Context: During the 2007-2008 influenza season, oseltamivir resistance among influenza A(H1N1) viruses increased significantly for the first time worldwide. Early surveillance data suggest that the prevalence of oseltamivir resistance among A(H1N1) viruses will most likely be higher during the 2008-2009 season.

Objectives: To describe patients infected with oseltamivir-resistant influenza A(H1N1) virus and to determine whether there were any differences between these patients and patients infected with oseltamivir-susceptible A(H1N1) virus in demographic or epidemiological characteristics, clinical symptoms, severity of illness, or clinical outcomes.

Design, Setting, And Patients: Influenza A(H1N1) viruses that were identified and submitted to the Centers for Disease Control and Prevention by US public health laboratories between September 30, 2007, and May 17, 2008, and between September 28, 2008, and February 19, 2009, were tested as part of ongoing surveillance. Oseltamivir resistance was determined by neuraminidase inhibition assay and pyrosequencing analysis. Information was collected using a standardized case form from patients with oseltamivir-resistant A(H1N1) infections and a comparison group of patients with oseltamivir-susceptible A(H1N1) infections during 2007-2008.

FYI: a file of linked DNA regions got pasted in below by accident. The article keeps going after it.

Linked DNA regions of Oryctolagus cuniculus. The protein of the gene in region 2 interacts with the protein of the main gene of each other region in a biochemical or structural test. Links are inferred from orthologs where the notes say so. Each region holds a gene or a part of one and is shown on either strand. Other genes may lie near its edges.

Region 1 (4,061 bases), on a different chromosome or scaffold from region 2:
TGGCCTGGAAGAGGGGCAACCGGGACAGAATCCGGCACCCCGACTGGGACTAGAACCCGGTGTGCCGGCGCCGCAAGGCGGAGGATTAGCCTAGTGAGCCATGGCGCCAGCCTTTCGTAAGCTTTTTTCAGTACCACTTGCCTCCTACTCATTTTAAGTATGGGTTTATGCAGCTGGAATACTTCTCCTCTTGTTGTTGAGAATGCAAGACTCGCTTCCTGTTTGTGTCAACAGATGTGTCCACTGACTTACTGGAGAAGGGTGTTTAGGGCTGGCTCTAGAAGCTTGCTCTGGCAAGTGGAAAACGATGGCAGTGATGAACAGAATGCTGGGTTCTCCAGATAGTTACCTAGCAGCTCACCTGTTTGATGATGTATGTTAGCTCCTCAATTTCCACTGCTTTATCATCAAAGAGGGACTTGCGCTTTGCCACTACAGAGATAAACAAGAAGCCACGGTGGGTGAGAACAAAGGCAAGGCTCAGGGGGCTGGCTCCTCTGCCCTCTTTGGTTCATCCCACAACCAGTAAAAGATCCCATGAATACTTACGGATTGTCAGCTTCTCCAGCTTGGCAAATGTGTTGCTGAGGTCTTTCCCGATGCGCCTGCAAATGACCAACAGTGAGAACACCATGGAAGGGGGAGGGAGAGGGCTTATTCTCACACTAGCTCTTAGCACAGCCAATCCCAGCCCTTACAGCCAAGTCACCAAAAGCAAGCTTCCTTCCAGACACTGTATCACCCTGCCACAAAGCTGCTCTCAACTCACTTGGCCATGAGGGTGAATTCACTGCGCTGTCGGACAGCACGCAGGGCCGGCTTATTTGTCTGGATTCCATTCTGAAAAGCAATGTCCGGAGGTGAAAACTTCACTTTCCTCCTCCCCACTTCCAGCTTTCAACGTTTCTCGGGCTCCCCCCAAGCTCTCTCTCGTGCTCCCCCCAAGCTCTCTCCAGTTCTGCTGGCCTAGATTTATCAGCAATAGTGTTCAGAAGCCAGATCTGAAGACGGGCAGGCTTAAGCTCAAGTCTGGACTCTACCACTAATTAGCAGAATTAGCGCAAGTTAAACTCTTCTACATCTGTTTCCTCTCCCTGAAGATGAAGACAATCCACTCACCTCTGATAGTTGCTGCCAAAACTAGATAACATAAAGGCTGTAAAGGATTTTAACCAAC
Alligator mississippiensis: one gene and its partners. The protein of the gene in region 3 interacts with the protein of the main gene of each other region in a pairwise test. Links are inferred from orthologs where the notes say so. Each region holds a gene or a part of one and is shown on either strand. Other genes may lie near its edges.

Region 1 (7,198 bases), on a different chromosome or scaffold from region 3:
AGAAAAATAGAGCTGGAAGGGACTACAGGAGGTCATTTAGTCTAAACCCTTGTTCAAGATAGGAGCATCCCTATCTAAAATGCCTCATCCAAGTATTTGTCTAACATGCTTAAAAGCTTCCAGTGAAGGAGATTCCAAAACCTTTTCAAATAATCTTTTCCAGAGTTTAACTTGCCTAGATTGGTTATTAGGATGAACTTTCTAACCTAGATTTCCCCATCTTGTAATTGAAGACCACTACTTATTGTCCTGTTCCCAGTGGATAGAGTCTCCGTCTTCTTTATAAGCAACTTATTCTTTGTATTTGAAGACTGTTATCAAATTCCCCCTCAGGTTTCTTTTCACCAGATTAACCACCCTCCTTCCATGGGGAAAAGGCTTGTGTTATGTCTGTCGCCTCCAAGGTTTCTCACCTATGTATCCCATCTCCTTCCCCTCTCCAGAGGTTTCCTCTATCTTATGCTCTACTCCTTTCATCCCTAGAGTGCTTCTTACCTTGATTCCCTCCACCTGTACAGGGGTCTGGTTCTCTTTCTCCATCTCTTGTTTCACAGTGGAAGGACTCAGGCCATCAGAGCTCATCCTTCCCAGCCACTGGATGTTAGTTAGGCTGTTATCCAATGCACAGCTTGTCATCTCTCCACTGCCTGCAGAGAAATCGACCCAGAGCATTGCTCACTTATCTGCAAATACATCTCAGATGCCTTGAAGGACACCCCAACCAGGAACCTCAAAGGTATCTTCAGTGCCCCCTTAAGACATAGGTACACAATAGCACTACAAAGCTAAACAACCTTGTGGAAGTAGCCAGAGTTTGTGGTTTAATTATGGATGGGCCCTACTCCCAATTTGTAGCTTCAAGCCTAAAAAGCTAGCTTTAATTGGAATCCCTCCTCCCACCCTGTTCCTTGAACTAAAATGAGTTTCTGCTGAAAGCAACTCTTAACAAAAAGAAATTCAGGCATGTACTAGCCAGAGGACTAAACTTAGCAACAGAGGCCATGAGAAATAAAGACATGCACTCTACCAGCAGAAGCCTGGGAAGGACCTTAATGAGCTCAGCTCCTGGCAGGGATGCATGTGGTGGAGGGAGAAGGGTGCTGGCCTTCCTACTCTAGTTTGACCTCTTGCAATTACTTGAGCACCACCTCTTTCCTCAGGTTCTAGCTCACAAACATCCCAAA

Main Outcome Measures: Demographic and epidemiological information as well as clinical information, including symptoms, severity of illness, and clinical outcomes.